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animal appearance attached base belonged bird body bones British cells character closely coast collection colour common considered consists containing corresponding covered described distinct Edinburgh examined exhibited existence extends extremity feet figured fish fossil four front genus give given hand head History House inches interesting island John known larger late lateral length less lower male margin marked mass measures middle minute muscle Museum Natural nearly notice observed obtained occasional occur opening orbital organ passed placed Plate polyp portion present probably Professor published rare referred remains remarks reproductive resemblance rounded says seems seen sent shell short showing side single skull Smith Society species specimen spines structure surface tail taken tentacles tion upper various whole young
35. oldal - ... branches, the whole adhering closely to the glass. After a day or two's growth in this manner, a perpendicular stem begins to shoot from some point of this creeping root, and soon separates into four straight, slender, slightly divergent * Communicated to the Royal Physical Society, 24th November 1858. tentacles, which shoot to a considerable length. The little creature is now a polyp of four tentacles." At this stage they all died, and he never succeeded in repeating his observations. In August...
239. oldal - ... equally dispersed throughout its whole substance ; but, on the contrary, separate parts have their appropriate forms ; and thus we find that there are often three, four, or even more forms of spicula in the same individual. The author therefore, in describing them, proposes to treat of these organs in the following order : — 1 . Spicula of the skeleton. 2. Connecting spicula. 3. Defensive spicula. 4. Spicula of the membranes. 5. Spicula of the sarcode. 6. Spicula of the gemmules.
305. oldal - Nobody, however, who has paid any attention to the peculiar features of our present era, will doubt for a moment that we are living at a period of most wonderful transition, which tends rapidly to accomplish that great end, to which, indeed, all history points — the realisation of the unity of mankind.
328. oldal - TO THE QUEEN'S MOST EXCELLENT MAJESTY MAY IT PLEASE YOUR MAJESTY, — We, Your Majesty's...
348. oldal - Taf.) *Second Report of a Geological Reconnoissance of the Middle and Southern Counties of Arkansas. Made during the years 1859 and 1860. By David Dale Owen, Principal Geologist, assisted by Robert Peter , Chemical Assistant ; M. Leo Lesquereux, Botanist; Edward Cox, Assistant Geologist.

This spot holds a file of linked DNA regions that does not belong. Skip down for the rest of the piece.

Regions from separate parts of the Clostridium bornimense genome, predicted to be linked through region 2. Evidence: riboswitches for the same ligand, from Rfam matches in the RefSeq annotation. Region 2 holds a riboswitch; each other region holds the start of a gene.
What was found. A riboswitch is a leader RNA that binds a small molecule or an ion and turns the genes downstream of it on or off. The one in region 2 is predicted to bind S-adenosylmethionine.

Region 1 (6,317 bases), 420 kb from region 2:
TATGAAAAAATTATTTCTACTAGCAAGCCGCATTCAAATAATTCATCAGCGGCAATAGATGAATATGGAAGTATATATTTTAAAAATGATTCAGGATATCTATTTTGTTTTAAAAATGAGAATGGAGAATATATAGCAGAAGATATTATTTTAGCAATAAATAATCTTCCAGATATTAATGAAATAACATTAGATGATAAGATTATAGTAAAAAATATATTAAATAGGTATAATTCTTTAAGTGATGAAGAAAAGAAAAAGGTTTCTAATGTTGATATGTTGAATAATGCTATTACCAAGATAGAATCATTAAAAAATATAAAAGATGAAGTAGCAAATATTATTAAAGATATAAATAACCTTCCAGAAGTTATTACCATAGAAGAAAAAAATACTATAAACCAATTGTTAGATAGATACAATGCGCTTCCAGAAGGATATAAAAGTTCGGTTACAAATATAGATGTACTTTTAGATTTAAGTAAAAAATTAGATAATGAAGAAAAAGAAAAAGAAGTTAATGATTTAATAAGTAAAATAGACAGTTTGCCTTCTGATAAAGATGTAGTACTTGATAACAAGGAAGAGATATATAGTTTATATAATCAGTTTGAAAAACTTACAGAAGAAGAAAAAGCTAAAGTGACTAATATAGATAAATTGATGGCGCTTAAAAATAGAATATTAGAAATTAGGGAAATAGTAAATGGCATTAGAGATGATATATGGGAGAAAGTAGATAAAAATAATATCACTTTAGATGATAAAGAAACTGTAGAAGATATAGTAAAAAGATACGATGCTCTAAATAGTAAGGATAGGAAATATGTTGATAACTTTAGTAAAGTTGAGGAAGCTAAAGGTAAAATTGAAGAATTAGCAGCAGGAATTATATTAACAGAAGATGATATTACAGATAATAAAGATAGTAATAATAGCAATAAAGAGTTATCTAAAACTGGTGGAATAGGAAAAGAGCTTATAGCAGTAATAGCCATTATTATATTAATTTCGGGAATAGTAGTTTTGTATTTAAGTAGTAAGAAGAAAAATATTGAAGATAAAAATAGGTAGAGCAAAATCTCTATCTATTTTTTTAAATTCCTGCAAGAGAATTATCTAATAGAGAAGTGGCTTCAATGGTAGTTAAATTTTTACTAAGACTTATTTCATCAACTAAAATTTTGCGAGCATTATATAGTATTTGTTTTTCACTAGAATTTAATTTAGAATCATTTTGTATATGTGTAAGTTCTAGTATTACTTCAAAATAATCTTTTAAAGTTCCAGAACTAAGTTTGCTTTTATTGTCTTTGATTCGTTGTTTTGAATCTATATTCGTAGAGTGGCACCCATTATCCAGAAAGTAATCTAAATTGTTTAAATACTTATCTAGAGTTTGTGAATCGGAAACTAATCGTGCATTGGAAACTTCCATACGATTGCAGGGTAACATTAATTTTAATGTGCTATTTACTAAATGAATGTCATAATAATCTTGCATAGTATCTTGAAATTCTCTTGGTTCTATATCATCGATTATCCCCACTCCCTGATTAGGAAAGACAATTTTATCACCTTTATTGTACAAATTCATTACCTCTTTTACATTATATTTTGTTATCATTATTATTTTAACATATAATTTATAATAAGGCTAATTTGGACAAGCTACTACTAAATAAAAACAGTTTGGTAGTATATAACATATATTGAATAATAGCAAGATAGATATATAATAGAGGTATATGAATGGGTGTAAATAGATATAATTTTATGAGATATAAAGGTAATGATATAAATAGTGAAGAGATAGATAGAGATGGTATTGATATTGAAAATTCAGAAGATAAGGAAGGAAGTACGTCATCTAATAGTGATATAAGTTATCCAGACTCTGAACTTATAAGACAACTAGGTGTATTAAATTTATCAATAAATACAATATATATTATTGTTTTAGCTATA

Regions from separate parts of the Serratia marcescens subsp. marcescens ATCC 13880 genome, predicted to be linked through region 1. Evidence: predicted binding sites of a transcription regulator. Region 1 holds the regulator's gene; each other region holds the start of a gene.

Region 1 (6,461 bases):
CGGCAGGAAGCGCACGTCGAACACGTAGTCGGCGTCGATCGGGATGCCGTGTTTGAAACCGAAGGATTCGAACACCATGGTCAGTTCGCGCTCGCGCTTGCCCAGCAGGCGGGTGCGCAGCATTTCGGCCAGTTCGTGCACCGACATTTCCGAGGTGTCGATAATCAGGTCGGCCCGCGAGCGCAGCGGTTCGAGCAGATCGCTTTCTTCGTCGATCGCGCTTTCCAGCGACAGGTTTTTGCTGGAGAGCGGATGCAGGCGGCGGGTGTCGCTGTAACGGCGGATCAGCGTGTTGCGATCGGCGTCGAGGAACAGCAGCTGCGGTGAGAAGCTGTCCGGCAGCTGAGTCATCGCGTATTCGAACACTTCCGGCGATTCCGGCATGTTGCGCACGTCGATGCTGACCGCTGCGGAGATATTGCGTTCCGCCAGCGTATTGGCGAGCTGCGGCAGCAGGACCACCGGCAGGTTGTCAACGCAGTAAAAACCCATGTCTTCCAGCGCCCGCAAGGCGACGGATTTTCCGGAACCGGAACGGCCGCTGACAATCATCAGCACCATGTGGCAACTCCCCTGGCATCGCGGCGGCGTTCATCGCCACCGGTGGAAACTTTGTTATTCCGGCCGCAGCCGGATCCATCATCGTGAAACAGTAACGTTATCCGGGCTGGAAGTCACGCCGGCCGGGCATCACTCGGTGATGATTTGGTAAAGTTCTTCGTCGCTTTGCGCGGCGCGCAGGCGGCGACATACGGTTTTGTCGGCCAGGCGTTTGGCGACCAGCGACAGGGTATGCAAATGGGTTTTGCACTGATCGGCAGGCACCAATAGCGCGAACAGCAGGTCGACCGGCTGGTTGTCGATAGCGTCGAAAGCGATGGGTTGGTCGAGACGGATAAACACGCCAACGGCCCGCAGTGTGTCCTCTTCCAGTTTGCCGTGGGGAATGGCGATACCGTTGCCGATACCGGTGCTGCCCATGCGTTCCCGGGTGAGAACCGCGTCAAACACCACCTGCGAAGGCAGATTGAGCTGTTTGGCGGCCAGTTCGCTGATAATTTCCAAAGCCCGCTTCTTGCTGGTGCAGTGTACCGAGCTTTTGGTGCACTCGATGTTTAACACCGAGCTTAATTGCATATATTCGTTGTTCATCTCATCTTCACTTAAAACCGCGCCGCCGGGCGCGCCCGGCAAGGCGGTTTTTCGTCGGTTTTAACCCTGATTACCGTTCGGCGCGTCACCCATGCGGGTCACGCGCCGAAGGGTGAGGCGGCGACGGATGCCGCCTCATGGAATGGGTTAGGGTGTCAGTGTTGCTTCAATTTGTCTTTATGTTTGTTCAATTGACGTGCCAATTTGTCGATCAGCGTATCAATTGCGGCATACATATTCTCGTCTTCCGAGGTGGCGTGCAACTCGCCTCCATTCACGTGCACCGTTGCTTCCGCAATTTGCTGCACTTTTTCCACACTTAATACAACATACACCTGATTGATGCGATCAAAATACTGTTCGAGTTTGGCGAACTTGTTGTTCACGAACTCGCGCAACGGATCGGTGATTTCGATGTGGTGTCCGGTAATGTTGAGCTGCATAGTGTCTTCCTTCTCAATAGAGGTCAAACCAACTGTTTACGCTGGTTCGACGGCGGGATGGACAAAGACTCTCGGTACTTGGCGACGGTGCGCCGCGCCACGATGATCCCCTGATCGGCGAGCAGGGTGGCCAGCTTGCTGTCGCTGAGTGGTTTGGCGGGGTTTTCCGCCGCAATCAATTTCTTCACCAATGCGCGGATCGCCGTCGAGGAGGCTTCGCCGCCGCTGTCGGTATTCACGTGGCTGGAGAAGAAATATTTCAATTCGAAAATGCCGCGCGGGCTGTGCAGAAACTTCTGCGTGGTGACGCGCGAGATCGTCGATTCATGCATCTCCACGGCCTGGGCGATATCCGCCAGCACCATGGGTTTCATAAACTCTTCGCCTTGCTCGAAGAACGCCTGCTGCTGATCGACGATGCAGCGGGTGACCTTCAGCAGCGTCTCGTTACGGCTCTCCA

193. oldal - Thaumantias, off Granton Pier. To the peduncle of one of these was attached a small actinia, about half an inch in length, and one-eighth of an inch in diameter. From its general appearance, he considered it to be a young specimen of Actinia troglodytes, which had been seized by the medusa, dragged from its native mud, and brought captive to the surface of the water ; but it was unfortunately lost before he could examine it carefully. In June, his friend, Mr Fulton of Granton Pier, brought him a...
269. oldal - A Notice of the Origin, Progress, and Present Condition of the Academy of Natural Sciences of Philadelphia " (1852) ; and " Notes and Commentaries during Voyages to Brazil and China, 1848
327. oldal - The following donations to the library were laid on the table, and thanks voted to their respective donors:—' The Transactions of the China Branch of the Royal Asiatic Society
317. oldal - I have elsewhere recorded the successive changes which occur in the Medusoids of several species of Atractylis. It is also certain that such increase in the number of elements does occur in JEquoria vitrina, for the smaller specimens have always a less number than the larger. Meantime, the question as to the larval state of JEquoria vitrina is settled. This, the largest of all the naked-eyed Medusas, is the reproductive phase of one of the smallest of all the Hydroidae.
398. oldal - It has since been secured for the national collection, the British Museum. Mr Greg tells us the proportion of meteoric stone to iron-falls may be taken at 25 to 1, — ie, 96 per cent, of all that fall consist of stony matter; and in his Mineralogy he gives a list of nineteen or twenty meteoric stones, the fall of which has been recorded, as occurring in Great Britain and Ireland. The instance above referred to is, however...